The Higgs particle and the quest for the fundamental constituents of nature
The long-sought Higgs particle was discovered in 2012 at the Large Hadron Collider (LHC) at CERN, the largest machine in the world, which gave rise to a Nobel Prize the following year. Now the LHC has started up again after being shut down for two years of maintenance and upgrades, and it will now be almost twice as powerful as before. This implies a unique opportunity to produce and discover new particles that can hopefully give us clues to some of the universe’s unsolved mysteries, such as what dark matter is made of and why there is more matter than antimatter in the universe.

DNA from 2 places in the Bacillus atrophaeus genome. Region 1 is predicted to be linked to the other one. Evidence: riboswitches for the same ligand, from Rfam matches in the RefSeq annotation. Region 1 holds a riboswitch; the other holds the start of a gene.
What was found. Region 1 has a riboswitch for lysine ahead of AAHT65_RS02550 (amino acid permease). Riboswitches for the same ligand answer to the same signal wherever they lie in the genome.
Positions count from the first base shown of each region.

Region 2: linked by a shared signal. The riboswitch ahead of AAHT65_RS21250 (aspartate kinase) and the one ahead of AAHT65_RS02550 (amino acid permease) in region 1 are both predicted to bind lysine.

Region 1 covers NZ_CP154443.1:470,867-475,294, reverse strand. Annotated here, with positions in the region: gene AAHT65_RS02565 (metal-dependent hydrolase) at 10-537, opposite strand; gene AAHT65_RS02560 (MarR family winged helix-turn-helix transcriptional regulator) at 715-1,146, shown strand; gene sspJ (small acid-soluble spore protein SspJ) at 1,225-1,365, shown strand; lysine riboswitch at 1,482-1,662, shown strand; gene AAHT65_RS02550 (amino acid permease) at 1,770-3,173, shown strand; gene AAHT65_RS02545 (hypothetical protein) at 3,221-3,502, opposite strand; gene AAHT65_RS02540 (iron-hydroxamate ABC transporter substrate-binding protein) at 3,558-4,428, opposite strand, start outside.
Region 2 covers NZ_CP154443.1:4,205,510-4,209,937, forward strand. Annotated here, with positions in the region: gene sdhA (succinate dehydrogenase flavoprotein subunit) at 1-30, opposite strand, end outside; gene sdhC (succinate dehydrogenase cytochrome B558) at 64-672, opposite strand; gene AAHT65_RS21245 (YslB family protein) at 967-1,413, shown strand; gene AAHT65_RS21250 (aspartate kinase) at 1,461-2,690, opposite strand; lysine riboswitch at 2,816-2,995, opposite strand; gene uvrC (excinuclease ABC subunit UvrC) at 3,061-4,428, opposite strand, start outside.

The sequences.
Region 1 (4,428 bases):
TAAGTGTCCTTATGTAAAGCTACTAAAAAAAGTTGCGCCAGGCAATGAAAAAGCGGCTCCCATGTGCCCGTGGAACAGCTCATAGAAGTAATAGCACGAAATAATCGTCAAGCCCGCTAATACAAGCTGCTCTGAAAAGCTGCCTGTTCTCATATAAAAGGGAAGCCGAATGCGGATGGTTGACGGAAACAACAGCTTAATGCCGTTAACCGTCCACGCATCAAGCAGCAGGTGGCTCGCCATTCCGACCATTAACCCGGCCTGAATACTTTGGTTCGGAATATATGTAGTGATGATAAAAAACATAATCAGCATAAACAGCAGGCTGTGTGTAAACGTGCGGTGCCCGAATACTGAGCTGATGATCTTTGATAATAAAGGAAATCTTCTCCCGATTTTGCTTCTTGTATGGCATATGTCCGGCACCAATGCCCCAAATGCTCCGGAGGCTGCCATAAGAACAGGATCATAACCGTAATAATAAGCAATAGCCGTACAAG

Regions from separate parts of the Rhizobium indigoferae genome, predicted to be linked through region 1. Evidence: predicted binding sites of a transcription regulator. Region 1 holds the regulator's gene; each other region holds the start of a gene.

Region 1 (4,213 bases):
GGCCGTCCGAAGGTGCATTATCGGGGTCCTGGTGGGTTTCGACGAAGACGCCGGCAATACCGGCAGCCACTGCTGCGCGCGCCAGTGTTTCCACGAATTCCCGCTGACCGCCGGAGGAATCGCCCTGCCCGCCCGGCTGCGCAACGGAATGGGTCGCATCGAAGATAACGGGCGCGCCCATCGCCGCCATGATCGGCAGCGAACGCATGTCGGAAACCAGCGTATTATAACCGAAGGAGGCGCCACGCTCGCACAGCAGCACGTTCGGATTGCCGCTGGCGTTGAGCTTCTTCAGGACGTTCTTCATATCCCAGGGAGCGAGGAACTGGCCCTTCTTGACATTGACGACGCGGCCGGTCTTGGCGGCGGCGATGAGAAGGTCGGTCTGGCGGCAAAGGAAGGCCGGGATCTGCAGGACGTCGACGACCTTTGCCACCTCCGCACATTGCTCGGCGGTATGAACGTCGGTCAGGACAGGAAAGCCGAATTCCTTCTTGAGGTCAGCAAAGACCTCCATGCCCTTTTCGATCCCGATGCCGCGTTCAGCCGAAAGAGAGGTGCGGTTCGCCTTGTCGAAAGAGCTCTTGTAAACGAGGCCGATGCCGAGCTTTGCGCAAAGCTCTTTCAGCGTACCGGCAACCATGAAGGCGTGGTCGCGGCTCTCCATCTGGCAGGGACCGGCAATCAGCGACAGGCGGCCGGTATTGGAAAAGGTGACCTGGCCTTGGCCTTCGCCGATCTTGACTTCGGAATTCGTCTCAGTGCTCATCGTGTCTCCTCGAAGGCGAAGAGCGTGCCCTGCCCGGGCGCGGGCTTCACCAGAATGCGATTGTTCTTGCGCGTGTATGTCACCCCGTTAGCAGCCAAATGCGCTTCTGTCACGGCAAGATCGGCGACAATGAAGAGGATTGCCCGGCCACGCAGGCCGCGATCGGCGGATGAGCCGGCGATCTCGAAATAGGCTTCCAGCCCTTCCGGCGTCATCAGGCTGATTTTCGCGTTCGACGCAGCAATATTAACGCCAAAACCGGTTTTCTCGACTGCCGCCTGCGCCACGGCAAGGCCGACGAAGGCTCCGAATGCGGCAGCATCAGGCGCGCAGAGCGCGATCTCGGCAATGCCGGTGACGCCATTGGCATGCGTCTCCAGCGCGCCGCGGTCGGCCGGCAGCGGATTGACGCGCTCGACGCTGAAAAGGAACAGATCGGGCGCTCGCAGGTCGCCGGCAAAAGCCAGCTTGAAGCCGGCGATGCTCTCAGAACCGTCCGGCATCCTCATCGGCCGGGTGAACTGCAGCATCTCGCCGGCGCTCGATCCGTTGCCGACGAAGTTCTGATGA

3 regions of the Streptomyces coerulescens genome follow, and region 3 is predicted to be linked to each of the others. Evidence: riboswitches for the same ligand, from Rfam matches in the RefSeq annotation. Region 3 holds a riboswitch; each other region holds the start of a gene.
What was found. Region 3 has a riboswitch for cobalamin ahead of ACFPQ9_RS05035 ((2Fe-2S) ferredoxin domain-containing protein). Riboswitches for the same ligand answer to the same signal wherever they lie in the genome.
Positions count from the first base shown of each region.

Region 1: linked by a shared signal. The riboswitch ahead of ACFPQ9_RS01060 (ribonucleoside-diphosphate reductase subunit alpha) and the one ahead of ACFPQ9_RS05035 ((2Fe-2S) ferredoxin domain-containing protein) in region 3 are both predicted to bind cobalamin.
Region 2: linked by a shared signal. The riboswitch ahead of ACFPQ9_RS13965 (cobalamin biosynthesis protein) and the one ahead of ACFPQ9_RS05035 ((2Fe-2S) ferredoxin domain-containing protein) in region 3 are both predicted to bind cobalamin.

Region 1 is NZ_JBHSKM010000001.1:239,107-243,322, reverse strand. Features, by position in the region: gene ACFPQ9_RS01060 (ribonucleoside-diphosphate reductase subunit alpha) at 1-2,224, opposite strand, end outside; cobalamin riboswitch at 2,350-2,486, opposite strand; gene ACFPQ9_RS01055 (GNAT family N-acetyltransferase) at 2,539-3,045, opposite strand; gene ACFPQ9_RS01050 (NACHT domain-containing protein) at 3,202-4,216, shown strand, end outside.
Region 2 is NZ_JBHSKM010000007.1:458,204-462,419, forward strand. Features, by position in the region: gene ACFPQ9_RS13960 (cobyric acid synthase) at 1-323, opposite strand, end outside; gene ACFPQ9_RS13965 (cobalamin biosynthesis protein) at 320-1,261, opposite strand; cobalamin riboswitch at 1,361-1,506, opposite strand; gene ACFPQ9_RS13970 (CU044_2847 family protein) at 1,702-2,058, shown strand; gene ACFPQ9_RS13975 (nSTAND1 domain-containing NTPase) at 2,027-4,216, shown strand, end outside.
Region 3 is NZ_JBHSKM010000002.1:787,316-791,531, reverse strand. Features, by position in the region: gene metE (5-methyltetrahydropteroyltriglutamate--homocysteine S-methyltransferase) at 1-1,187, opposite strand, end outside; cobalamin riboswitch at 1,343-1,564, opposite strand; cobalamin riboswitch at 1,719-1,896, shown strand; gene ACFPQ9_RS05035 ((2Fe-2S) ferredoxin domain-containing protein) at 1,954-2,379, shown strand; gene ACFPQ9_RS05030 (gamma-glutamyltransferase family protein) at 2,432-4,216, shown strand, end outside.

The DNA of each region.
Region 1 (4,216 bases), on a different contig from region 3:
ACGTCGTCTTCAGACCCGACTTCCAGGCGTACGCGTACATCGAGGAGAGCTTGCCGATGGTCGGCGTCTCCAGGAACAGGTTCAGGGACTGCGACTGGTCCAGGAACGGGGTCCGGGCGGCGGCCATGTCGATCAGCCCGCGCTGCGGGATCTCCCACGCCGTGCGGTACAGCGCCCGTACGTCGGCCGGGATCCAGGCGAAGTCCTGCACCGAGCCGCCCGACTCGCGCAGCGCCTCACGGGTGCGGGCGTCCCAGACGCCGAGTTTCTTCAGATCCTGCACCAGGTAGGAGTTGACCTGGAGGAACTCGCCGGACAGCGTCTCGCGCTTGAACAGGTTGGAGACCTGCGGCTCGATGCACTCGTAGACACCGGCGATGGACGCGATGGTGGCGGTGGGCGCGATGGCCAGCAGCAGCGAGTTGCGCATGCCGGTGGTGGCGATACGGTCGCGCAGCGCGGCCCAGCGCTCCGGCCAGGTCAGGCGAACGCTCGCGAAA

Research in theoretical particle physics in Gothenburg and Brussels
Background: PhD in theoretical physics at Chalmers 2010. Spent 1.5 years as researcher at CERN from 2009 to 2010, where his interest in particle physics awaken. He has been in Madrid and Brussels working as researcher, and has now he is splitting dedication between the University Libre de Bruxelles and Chalmers.
Current: His model, which connects the Higgs particle of dark matter, is currently being tested at CERN, the world’s largest particle physics laboratory, situated across the border between Switzerland and France.
Register for the event here